July 23, 2021

Volume XI, Number 204

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Adding Insult to Injury - Texas Creates Cyber Wall of Shame

This week Texas Governor Greg Abbott signed into law HB 3746, which amends the state’s data breach notification statute. Following states like Maine, California, and Washington, HB 3746 requires the Texas Attorney General (AG) to publish a public record on its website of data breaches affecting state residents. What might be considered Texas’ “wall of shame” law follows a growing trend of states strengthening existing privacy laws aimed at protecting consumers.

HB 3746, which was unanimously passed by the Texas Legislature, makes two main changes to Texas’ current breach notification statute. First, the Texas AG will be required to publish on its public-facing website any data breaches that have affected 250 or more Texas residents. The reported incident will remain on the AG’s website for one year. If the reporting entity does not face any new security lapses which require reporting to the Texas AG for the duration of that year, the posting will be removed.

Second, HB 3746 adds an additional content requirement for notifying the Texas AG of a data breach. Entities reporting a data breach are now required to provide the number of Texas residents who were sent a notice, in addition to the other requirements already in the statute:

  • a detailed description of the nature and circumstances of the breach or the use of sensitive personal information acquired as a result of the breach;

  • the number of Texas residents affected by the breach at the time of notification;

  • the measures taken by the Entity regarding the breach;

  • any measures the Entity intends to take regarding the breach after notification; and

  • information regarding whether law enforcement is investigating the breach.

Companies that maintain sensitive personal information of Texas residents should review their incident response plans and make all necessary updates and adjustments to ensure compliance with HB 3746 by September 1, 2021. While it remains to be seen whether the passage of HB 3746 signals the Texas Legislature’s appetite for more comprehensive privacy legislation in the future, Bracewell is continuing to monitor privacy legislation developments across the country. Companies are advised to keep data privacy and cybersecurity at the forefront of their business priorities for the foreseeable future—as noncompliance could prove costly.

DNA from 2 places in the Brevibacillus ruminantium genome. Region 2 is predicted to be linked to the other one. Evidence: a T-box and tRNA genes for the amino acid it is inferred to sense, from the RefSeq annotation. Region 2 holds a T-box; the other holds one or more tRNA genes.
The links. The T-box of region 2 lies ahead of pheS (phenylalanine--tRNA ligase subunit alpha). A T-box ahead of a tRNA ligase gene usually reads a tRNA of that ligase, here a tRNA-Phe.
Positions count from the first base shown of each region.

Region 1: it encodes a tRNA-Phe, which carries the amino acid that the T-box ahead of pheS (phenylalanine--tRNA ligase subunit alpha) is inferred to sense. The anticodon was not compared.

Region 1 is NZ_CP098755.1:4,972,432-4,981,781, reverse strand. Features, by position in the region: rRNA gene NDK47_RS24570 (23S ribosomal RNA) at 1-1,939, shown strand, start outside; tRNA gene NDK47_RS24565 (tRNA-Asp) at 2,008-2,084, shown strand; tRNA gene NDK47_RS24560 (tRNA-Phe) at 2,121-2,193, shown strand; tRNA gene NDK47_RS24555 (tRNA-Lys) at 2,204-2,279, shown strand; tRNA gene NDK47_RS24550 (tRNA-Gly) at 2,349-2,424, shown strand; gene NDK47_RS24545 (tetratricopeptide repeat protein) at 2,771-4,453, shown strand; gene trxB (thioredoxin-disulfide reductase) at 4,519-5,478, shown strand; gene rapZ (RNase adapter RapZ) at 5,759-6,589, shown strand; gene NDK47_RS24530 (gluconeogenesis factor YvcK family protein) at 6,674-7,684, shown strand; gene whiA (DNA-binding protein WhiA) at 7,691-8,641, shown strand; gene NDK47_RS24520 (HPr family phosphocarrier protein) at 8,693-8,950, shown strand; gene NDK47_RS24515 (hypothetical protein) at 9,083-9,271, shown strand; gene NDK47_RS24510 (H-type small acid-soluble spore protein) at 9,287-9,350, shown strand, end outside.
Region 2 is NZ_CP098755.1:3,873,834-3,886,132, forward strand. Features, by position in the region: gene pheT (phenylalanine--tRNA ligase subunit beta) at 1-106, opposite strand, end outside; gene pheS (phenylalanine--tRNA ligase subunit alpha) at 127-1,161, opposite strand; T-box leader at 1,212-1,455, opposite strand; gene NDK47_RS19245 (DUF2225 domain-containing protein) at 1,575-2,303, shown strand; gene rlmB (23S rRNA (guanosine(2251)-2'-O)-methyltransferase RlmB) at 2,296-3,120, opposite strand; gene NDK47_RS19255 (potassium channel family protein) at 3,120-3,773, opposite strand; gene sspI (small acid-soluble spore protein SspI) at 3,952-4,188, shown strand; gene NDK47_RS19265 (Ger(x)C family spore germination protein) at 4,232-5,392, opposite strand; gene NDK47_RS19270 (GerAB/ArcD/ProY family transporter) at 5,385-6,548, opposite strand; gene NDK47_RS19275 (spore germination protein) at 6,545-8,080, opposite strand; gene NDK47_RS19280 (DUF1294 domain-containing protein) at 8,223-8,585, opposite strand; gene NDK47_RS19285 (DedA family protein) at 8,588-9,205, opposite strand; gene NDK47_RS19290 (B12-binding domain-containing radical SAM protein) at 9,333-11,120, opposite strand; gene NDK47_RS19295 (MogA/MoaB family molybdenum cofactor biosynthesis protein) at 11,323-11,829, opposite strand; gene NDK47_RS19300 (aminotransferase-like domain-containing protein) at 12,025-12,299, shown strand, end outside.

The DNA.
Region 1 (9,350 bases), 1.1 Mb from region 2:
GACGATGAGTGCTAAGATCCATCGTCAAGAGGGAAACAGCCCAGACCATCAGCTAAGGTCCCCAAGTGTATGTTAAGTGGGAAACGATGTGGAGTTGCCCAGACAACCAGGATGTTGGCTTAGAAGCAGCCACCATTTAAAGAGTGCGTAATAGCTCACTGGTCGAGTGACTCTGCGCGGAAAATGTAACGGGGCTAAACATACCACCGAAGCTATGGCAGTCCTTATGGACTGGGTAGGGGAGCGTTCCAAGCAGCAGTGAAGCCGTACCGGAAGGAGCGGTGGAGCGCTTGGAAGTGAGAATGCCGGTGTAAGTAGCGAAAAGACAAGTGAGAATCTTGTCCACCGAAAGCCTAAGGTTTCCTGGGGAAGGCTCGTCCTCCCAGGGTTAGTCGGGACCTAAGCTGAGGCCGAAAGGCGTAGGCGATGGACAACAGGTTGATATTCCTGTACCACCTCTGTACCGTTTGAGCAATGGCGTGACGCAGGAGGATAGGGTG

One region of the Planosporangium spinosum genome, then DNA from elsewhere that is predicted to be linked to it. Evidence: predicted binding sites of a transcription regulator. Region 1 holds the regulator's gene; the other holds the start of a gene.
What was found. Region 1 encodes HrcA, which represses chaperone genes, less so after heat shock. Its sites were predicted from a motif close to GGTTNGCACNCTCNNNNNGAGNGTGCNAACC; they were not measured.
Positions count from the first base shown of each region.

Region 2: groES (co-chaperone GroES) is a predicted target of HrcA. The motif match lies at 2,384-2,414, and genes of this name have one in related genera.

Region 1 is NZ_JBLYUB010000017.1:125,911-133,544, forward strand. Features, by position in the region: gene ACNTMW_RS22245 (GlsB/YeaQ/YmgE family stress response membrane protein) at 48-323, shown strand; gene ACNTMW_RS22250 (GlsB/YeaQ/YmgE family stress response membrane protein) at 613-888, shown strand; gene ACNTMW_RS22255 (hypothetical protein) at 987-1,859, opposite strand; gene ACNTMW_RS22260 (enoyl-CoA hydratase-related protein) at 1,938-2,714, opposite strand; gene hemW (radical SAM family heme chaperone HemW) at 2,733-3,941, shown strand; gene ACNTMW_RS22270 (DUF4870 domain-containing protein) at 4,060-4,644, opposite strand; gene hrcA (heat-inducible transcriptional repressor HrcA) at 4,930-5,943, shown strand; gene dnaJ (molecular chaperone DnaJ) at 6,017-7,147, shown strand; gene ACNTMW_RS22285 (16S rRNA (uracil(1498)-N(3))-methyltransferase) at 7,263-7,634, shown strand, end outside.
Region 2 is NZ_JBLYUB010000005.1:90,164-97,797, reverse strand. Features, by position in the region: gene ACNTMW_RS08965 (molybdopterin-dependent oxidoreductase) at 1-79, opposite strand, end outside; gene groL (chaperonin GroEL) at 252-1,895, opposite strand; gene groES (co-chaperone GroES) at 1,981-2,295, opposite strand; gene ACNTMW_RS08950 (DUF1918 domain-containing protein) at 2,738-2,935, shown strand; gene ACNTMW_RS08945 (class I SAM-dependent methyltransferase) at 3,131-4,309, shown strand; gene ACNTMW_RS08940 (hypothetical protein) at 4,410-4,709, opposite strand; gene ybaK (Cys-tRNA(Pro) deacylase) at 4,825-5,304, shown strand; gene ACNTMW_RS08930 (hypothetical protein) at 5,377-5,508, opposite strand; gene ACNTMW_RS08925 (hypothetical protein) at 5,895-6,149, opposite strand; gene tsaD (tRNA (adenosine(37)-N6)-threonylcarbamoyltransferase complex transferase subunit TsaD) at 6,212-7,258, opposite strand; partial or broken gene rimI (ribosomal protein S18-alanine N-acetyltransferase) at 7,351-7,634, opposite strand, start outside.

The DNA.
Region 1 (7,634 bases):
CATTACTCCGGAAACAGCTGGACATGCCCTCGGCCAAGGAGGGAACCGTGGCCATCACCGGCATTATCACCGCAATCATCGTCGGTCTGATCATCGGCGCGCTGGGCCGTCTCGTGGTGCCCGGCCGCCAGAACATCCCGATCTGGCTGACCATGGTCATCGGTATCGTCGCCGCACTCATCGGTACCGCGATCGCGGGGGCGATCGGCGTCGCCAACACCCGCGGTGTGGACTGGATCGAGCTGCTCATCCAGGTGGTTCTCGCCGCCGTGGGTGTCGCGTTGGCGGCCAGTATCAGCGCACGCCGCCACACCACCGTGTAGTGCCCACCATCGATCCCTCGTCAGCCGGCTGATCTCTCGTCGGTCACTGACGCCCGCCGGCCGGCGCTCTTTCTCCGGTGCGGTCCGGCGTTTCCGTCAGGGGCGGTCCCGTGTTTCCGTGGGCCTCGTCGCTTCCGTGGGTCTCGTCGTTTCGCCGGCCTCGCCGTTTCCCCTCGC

© 2021 Bracewell LLPNational Law Review, Volume XI, Number 167
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About this Author

Philip Bezanson, white collar criminal defense, securities, attorney, Bracewell
Managing Partner, Seattle

Philip J. Bezanson's practice focuses on white collar criminal defense, internal investigations, securities enforcement and regulatory matters.

Mr. Bezanson is a member of the Bracewell & Giuliani LLP team that has represented corporate and individual clients in recent high-profile and complex cases, including the Deepwater Horizon explosion, the George Washington Bridge lane closure and General Motors ignition switch investigations, "Pay to Play" cases in New York, New Mexico and Illinois, the stock options backdating cases, and a variety...

212-508-6138
Brittney Justice Litigation Attorney Bracewell
Associate

Brittney Justice represents clients across a range of industries in litigation and government enforcement and investigations in federal and state courts. She provides advice on diverse matters, including securities litigation, complex commercial disputes, environmental claims and government investigations. 

Prior to joining Bracewell, Brittney was a legal intern with Texas’ First Court of Appeals.

202.828.1744
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